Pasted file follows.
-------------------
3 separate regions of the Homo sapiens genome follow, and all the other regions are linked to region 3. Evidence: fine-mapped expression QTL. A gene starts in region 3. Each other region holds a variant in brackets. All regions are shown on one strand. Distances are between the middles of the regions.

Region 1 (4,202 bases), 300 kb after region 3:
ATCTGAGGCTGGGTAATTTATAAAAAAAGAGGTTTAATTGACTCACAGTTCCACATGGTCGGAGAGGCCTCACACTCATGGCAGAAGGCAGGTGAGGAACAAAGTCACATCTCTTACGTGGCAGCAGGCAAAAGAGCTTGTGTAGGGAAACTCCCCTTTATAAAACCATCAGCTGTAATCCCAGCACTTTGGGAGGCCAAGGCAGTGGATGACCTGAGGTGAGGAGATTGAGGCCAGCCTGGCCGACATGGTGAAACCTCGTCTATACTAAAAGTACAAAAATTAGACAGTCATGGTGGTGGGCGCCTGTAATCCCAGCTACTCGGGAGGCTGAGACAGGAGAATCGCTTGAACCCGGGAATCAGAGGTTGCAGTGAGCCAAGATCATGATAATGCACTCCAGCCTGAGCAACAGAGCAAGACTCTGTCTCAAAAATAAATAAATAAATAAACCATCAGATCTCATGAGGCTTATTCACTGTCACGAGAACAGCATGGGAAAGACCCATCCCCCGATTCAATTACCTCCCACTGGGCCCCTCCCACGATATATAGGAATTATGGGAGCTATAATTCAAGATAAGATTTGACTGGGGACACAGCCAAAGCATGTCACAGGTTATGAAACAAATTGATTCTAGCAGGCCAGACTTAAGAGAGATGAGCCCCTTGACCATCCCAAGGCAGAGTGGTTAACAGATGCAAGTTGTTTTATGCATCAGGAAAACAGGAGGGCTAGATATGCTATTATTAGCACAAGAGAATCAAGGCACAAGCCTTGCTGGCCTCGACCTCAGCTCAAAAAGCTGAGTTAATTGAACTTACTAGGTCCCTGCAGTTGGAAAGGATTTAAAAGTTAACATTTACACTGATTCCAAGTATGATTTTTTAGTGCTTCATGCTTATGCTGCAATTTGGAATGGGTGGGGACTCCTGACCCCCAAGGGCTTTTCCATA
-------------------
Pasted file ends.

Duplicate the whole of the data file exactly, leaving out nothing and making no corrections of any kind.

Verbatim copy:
3 separate regions of the Homo sapiens genome follow, and all the other regions are linked to region 3. Evidence: fine-mapped expression QTL. A gene starts in region 3. Each other region holds a variant in brackets. All regions are shown on one strand. Distances are between the middles of the regions.

Region 1 (4,202 bases), 300 kb after region 3:
ATCTGAGGCTGGGTAATTTATAAAAAAAGAGGTTTAATTGACTCACAGTTCCACATGGTCGGAGAGGCCTCACACTCATGGCAGAAGGCAGGTGAGGAACAAAGTCACATCTCTTACGTGGCAGCAGGCAAAAGAGCTTGTGTAGGGAAACTCCCCTTTATAAAACCATCAGCTGTAATCCCAGCACTTTGGGAGGCCAAGGCAGTGGATGACCTGAGGTGAGGAGATTGAGGCCAGCCTGGCCGACATGGTGAAACCTCGTCTATACTAAAAGTACAAAAATTAGACAGTCATGGTGGTGGGCGCCTGTAATCCCAGCTACTCGGGAGGCTGAGACAGGAGAATCGCTTGAACCCGGGAATCAGAGGTTGCAGTGAGCCAAGATCATGATAATGCACTCCAGCCTGAGCAACAGAGCAAGACTCTGTCTCAAAAATAAATAAATAAATAAACCATCAGATCTCATGAGGCTTATTCACTGTCACGAGAACAGCATGGGAAAGACCCATCCCCCGATTCAATTACCTCCCACTGGGCCCCTCCCACGATATATAGGAATTATGGGAGCTATAATTCAAGATAAGATTTGACTGGGGACACAGCCAAAGCATGTCACAGGTTATGAAACAAATTGATTCTAGCAGGCCAGACTTAAGAGAGATGAGCCCCTTGACCATCCCAAGGCAGAGTGGTTAACAGATGCAAGTTGTTTTATGCATCAGGAAAACAGGAGGGCTAGATATGCTATTATTAGCACAAGAGAATCAAGGCACAAGCCTTGCTGGCCTCGACCTCAGCTCAAAAAGCTGAGTTAATTGAACTTACTAGGTCCCTGCAGTTGGAAAGGATTTAAAAGTTAACATTTACACTGATTCCAAGTATGATTTTTTAGTGCTTCATGCTTATGCTGCAATTTGGAATGGGTGGGGACTCCTGACCCCCAAGGGCTTTTCCATA